Mr Fitzgibbon —What about the constitutional issues?

Mr KATTER —Let me finish. You will like what I am going to say—don't interrupt me. The other side of the House drew up a plan in which they said, and I am almost quoting the agriculture minister verbatim, `Your farmers will get on average $100,000 per farmer, but only on the condition that each state deregulates. So if you do not deregulate you will deprive your farmers of $100,000.' Surprise, surprise! Mr Amery and Mr Palaszczuk with hands on hearts said, `We didn't want to do it, but we are being forced to do it by the minister.'

There is not a single person in here with the slightest shred of intellectual integrity who would say that the government were not up to their eyeballs. I am not saying that all the government members wanted that to happen—far from it. I think many of them were staggered and taken aback by what the agriculture minister did. The parliamentary secretary puts up her hand. She most certainly was. She showed a lot of courage during the state election campaign in saying that publicly.

The singular input from the leadership of the dairy industry, to quote one of the three biggest dairy farmers in Queensland, was to break our will to fight deregulation. I have to question the modus of that person in light of the deregulation of the delivery system in the dairy industry. People might ask why dairy was deregulated and pharmacy was not. Those who went along to listen to John Bonger would have heard him say, `Any further deregulation of this industry, Mr Treasurer, will not be tolerated.' He said that in front of 1,000 people at the annual pharmacy dinner. He let it be known that, if anyone attempted to deregulate that industry, they were going to get their fingers broken. He was not very nice about it; he was very definite about it. He had a very good minister in Minister Wooldridge, who stood strongly against the deregulation of the pharmacy industry. So we have the cheapest pharmaceuticals in the world, and I suspect that will be undermined by the free trade agreement.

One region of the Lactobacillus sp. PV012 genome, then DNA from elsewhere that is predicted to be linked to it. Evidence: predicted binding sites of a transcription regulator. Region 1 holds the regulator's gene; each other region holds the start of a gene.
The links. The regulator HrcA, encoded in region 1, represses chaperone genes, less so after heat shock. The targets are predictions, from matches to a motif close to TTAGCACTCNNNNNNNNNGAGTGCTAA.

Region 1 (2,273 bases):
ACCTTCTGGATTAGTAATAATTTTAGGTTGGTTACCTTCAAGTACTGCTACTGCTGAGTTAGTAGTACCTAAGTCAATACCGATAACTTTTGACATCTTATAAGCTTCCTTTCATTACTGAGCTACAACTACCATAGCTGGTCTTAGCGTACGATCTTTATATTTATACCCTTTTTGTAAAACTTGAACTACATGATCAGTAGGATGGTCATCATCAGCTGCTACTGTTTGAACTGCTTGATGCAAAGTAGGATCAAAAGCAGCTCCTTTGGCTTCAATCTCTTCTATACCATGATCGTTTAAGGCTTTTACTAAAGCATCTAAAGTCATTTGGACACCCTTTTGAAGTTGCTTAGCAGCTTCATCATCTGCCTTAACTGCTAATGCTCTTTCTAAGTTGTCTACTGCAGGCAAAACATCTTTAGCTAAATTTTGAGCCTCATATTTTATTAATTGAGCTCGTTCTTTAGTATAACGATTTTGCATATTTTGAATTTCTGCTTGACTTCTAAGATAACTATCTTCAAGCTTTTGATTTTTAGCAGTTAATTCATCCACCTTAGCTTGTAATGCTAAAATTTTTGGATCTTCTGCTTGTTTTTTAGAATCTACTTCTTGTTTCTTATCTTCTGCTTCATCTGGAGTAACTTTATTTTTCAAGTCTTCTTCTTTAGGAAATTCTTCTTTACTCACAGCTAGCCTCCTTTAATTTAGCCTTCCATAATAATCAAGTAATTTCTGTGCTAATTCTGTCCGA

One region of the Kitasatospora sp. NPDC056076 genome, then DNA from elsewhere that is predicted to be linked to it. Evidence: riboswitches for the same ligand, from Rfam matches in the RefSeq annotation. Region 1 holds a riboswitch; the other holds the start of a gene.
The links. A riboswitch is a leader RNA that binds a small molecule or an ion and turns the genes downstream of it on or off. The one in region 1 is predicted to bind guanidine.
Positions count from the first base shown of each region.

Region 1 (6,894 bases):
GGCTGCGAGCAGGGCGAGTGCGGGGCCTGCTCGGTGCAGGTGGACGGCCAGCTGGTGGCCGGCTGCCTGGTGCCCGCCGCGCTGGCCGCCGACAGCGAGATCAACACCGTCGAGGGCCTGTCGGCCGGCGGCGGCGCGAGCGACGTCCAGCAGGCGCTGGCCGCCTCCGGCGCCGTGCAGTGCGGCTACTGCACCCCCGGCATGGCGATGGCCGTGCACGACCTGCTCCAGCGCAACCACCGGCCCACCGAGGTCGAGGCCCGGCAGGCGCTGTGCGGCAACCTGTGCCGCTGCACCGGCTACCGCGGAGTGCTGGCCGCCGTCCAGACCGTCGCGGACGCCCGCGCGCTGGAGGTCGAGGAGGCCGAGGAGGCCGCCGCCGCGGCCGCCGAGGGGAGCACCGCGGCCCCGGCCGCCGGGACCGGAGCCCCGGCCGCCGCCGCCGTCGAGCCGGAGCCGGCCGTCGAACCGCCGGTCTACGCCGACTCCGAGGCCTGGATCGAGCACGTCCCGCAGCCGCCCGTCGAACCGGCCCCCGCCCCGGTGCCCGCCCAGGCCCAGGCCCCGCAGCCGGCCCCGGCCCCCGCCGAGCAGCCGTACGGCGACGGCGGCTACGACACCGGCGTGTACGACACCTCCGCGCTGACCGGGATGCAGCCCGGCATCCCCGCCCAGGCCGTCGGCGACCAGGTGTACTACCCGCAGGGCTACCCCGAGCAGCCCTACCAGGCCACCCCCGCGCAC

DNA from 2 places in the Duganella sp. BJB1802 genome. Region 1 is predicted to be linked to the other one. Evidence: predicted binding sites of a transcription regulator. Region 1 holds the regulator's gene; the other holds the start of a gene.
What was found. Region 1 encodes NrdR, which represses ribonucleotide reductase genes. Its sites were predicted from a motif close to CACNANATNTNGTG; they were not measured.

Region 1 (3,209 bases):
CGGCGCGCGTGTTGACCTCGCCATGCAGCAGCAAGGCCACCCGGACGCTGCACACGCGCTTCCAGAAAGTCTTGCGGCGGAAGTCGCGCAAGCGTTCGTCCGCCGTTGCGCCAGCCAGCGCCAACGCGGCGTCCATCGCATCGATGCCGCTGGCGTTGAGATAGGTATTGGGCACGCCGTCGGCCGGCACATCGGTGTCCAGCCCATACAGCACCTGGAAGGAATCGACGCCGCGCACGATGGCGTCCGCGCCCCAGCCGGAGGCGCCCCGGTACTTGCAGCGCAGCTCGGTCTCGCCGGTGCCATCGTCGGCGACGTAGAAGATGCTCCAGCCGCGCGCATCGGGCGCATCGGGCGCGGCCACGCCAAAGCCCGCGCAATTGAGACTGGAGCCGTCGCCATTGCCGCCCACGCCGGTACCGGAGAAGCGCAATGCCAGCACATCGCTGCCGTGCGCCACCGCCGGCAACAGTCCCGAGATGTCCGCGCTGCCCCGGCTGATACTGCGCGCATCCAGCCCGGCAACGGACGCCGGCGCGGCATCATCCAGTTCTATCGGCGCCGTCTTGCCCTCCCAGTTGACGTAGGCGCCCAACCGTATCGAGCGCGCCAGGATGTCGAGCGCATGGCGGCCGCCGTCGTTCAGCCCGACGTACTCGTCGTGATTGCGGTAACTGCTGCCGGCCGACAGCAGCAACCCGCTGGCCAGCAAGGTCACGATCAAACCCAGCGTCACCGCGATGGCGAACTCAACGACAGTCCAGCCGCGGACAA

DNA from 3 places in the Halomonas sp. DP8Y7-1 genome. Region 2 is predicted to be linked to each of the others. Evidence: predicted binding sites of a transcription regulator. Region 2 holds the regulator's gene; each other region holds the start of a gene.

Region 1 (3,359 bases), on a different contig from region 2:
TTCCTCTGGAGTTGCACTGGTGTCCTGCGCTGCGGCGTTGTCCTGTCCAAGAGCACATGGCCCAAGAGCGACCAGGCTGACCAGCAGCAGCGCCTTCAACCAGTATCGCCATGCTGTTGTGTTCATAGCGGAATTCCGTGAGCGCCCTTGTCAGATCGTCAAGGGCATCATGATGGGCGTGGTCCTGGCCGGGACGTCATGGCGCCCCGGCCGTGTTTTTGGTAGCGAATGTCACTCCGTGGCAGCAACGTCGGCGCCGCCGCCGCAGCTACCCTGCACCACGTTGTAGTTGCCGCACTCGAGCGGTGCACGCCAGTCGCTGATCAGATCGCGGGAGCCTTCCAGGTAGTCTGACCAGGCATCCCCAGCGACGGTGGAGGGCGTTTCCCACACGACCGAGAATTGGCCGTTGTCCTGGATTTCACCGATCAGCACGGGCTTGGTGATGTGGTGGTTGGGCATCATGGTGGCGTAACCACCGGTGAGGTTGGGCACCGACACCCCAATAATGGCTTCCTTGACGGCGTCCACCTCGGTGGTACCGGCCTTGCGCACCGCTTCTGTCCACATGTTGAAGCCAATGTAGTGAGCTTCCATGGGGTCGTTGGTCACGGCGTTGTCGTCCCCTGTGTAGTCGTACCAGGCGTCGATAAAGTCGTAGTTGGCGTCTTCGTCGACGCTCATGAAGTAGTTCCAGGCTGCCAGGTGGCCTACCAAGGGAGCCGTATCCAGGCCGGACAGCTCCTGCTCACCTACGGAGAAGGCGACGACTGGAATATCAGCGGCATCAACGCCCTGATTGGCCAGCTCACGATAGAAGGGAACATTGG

So Mr Wooldridge and Mr Bonger opposed deregulation, and now a minister for agriculture and a leader of the dairy industry—and I will not use their names—have done just the opposite; at every twist and turn they have facilitated deregulation. It was a dreadful deception of Victoria because not only was the $100,000 dangled in front of them but they had already been deregulated, so they were getting $100,000 for nothing, really. Also dangled in front of them was the 50c Sydney market. Those two things are not out there now. I dare this government or the state government in Victoria to have another vote on dairy deregulation and we will see how it goes this time. People like me were not in the know then and trusted the leadership of the dairy industry. We are different people now and we will be down there in Victoria waving the flag with great aggression this time.

These matters were brought to the attention of the leadership of the dairy industry and this place by Professor Coper, Dean of the Faculty of Law at the ANU and the most distinguished academic and lawyer in this field in Australia, and David Jackson, an outstanding leading barrister in the country—they pointed it out to all and sundry—in their publication The curious case of the callow crayfish: the new law relating to section 92 of the Australian Constitution. Any person in this House could have gone down to the library and asked for the latest information on section 92 and would have been given a book on section 92 after Cole v. Whitfield.

While there are a number of cases that followed Cole v. Whitfield, with the Bali Marketing Board in New South Wales v. Norman probably being the most important, that information clearly indicated that just because Victoria was coming across the border that did not mean New South Wales or Queensland had to deregulate. There was a way of getting around that and it was delineated by the two most outstanding lawyers in the country in this field or in any field. Let us move on, because there are people in this place who are still stupidly advocating deregulation. What a recipe for, and what a monumental history of, disaster.